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Soon, the U.S. Army will be able to deploy autonomous air vehicles that can change shape during flight, according to new research presented at the AIAA Aviation Forum and Exposition’s virtual event.
Researchers with the U.S. Army’s Combat Capabilities Development Command’s Army Research Laboratory and Texas A&M University published findings of a two-year study in fluid-structure interaction. Their research led to a tool, which will be able to rapidly optimize the structural configuration for Future Vertical Lift vehicles while properly accounting for the interaction between air and the structure.
Within the next year, this tool will be used to develop and rapidly optimize Future Vertical Lift vehicles capable of changing shape during flight, thereby optimizing performance of the vehicle through different phases of flight.
“Consider an [Intelligence, Surveillance and Reconnaissance] mission where the vehicle needs to get quickly to station, or dash, and then attempt to stay on station for as long as possible, or loiter,” said Dr. Francis Phillips, an aerospace engineer at the laboratory. “During dash segments, short wings are desirable in order to go fast and be more maneuverable, but for loiter segments, long wings are desirable in order to enable low power, high endurance flight.”
This tool will enable the structural optimization of a vehicle capable of such morphing while accounting for the deformation of the wings due to the fluid-structure interaction, he said.
One concern with morphing vehicles is striking a balance between sufficient bending stiffness and softness to enable to morphing,” Phillips said. “If the wing bends too much, then the theoretical benefits of the morphing could be negated and also could lead to control issues and instabilities.”
Fluid-structure interaction analyses typically require coupling between a fluid and a structural solver.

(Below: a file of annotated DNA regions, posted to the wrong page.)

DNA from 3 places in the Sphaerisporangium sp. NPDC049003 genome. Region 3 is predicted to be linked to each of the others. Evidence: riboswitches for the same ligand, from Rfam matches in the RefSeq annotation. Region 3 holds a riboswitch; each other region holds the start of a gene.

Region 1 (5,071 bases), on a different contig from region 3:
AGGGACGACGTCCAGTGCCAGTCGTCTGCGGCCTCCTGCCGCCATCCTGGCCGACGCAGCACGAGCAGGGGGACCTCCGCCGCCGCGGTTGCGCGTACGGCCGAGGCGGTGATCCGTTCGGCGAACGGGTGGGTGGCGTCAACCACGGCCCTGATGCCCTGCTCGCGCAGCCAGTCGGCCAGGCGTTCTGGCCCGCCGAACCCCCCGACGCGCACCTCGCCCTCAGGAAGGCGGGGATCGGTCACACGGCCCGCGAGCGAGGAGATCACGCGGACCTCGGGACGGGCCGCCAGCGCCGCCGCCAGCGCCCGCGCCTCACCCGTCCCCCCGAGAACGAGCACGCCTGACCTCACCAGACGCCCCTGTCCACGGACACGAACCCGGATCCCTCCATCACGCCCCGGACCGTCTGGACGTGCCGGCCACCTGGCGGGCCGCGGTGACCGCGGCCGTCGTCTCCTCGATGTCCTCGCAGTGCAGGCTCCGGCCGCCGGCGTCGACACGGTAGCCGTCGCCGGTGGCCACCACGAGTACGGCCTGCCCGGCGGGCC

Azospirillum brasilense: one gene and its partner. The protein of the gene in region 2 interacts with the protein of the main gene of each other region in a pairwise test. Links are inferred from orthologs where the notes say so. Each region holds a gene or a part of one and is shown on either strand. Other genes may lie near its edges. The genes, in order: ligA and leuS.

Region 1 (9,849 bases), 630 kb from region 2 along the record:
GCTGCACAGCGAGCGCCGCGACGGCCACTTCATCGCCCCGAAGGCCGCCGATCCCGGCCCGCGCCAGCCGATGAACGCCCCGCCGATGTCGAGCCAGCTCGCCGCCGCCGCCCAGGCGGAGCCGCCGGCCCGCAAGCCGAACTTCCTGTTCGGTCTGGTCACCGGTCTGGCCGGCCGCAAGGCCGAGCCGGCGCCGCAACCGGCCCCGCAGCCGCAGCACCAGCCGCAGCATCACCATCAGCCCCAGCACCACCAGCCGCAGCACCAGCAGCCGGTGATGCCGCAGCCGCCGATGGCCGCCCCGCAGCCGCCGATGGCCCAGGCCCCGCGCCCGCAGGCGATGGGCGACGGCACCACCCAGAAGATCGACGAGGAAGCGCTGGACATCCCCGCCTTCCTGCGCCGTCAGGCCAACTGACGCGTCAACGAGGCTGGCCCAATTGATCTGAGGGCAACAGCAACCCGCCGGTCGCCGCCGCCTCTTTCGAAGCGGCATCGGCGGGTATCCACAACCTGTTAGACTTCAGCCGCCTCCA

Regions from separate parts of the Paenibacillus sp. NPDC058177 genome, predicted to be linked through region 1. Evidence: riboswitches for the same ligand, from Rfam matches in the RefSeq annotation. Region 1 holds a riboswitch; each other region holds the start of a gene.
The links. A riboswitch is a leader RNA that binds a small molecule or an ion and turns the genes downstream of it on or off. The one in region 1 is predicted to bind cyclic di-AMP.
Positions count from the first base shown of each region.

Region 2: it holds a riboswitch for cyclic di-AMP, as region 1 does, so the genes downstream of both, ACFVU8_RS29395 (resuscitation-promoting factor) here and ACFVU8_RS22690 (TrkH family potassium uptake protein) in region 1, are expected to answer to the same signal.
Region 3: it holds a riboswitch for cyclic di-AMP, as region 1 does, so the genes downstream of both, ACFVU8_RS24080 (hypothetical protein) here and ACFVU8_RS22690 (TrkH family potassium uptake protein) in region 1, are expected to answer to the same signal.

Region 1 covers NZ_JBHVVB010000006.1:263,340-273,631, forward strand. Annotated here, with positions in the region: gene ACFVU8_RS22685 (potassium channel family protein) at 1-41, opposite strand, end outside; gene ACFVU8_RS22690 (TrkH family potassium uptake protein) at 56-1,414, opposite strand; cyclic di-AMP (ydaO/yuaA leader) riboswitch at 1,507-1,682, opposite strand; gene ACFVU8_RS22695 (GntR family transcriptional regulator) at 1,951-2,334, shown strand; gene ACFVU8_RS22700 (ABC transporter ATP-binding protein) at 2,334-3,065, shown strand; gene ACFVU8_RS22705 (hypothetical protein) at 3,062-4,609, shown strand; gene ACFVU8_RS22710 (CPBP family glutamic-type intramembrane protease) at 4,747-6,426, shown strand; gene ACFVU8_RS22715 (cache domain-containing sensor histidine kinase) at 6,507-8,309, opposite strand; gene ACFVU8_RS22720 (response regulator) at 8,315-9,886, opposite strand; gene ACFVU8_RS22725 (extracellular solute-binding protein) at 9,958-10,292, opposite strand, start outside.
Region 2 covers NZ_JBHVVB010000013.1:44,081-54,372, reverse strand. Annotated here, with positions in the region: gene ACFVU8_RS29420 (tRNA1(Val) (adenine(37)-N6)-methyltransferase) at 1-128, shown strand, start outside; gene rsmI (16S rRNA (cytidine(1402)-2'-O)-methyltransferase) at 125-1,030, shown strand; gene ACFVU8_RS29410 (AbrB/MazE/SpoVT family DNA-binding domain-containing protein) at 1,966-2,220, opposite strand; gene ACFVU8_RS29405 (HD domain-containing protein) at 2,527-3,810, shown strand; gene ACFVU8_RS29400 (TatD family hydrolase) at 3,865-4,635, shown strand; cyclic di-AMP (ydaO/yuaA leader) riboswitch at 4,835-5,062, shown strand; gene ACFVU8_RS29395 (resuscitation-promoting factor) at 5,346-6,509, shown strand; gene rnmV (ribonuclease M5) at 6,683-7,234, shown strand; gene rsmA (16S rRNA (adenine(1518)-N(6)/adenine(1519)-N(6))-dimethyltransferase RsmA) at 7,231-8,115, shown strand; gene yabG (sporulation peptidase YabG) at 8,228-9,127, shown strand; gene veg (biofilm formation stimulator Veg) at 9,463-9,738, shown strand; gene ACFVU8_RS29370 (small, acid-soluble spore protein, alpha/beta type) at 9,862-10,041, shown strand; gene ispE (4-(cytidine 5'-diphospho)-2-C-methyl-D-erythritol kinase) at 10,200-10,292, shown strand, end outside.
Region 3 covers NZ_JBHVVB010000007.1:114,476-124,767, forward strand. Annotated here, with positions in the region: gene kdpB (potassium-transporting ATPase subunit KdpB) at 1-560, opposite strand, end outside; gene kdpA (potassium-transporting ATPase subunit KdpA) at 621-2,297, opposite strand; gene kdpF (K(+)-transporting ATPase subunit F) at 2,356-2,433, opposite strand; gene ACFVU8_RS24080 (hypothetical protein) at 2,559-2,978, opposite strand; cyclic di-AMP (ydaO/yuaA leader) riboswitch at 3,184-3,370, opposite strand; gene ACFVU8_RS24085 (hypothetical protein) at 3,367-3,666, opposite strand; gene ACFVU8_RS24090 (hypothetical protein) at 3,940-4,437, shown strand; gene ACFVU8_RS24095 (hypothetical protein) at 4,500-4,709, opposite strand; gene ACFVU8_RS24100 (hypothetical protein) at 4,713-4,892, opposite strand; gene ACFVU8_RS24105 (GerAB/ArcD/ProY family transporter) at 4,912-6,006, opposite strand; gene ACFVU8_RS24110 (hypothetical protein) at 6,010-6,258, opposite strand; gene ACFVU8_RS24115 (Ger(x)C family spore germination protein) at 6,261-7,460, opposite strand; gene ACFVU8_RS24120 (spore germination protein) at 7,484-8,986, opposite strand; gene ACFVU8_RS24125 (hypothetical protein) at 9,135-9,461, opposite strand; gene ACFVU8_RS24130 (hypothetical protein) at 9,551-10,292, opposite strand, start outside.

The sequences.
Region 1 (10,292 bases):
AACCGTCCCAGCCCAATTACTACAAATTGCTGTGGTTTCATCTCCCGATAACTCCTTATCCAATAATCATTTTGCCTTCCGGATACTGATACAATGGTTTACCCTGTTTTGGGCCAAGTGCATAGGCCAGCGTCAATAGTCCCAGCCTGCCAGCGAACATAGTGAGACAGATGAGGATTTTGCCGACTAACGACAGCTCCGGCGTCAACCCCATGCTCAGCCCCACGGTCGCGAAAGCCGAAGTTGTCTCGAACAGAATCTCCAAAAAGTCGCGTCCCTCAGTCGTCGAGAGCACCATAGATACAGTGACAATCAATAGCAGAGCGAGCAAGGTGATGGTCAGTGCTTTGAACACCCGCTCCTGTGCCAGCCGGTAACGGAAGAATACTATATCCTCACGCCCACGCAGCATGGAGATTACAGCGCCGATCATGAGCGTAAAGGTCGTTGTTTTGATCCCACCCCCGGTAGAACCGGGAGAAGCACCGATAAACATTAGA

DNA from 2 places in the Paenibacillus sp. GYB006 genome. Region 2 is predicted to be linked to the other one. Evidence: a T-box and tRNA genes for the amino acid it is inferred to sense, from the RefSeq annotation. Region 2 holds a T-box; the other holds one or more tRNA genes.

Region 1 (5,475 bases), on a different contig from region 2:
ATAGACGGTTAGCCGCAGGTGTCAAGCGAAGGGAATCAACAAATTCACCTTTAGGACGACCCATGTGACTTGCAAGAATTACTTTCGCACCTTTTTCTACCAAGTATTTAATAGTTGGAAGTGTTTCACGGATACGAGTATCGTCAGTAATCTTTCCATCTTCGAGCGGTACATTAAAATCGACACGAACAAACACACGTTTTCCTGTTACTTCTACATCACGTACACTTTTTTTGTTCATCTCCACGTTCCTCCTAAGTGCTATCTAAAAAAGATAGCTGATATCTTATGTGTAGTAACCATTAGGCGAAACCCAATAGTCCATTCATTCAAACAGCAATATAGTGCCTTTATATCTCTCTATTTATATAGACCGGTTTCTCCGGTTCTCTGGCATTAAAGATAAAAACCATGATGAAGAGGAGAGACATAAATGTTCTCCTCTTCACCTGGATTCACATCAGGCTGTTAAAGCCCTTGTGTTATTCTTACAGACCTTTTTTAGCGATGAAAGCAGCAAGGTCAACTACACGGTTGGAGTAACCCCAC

This, in turn, means that the computational cost for these analyses can be very high – in the range of about 10,000s core hours – for a single fluid and structural configuration.
To overcome these challenges, researchers developed a process that decouples the fluid and structural solvers, which can reduce the computational cost for a single run by as much as 80 percent, Phillips said.
The analysis of additional structural configurations can also be performed without re-analyzing the fluid due to this decoupled approach, which in turn generates additional computational cost savings, leading to multiple orders of magnitude reductions in computational cost when considering this method within an optimization framework.
Ultimately, this means the Army could design multi-functional Future Vertical Lift vehicles much more quickly than through the use of current techniques, he said.
For the past 20 years, there have been advances in research in morphing aerial vehicles but what makes the Army’s studies different is its look at the fluid-structure interaction during vehicle design and structural optimization instead of designing a vehicle first and then seeing what the fluid-structure interaction behavior will be.
“This research will have a direct impact on the ability to generate vehicles for the future warfighter,” Phillips said. “By reducing the computational cost for fluid-structure interaction analysis, structural optimization of future vertical lift vehicles can be accomplished in a much shorter time-frame.”
According to Phillips, when implemented within an optimization framework and coupled with additive manufacturing, the future warfighter will be able to use this tool to manufacture optimized custom air vehicles for mission specific uses.
Phillips presented this work in a paper, Uncoupled Method for Massively Parallelizable 3-D Fluid-Structure Interaction Analysis and Design, co-authored by the laboratory’s Drs. Todd Henry and John Hrynuk, as well as Texas A&M University’s Trent White, William Scholten and Dr. Darren Hartl.
IMAGE SOURCE: Creative Commons
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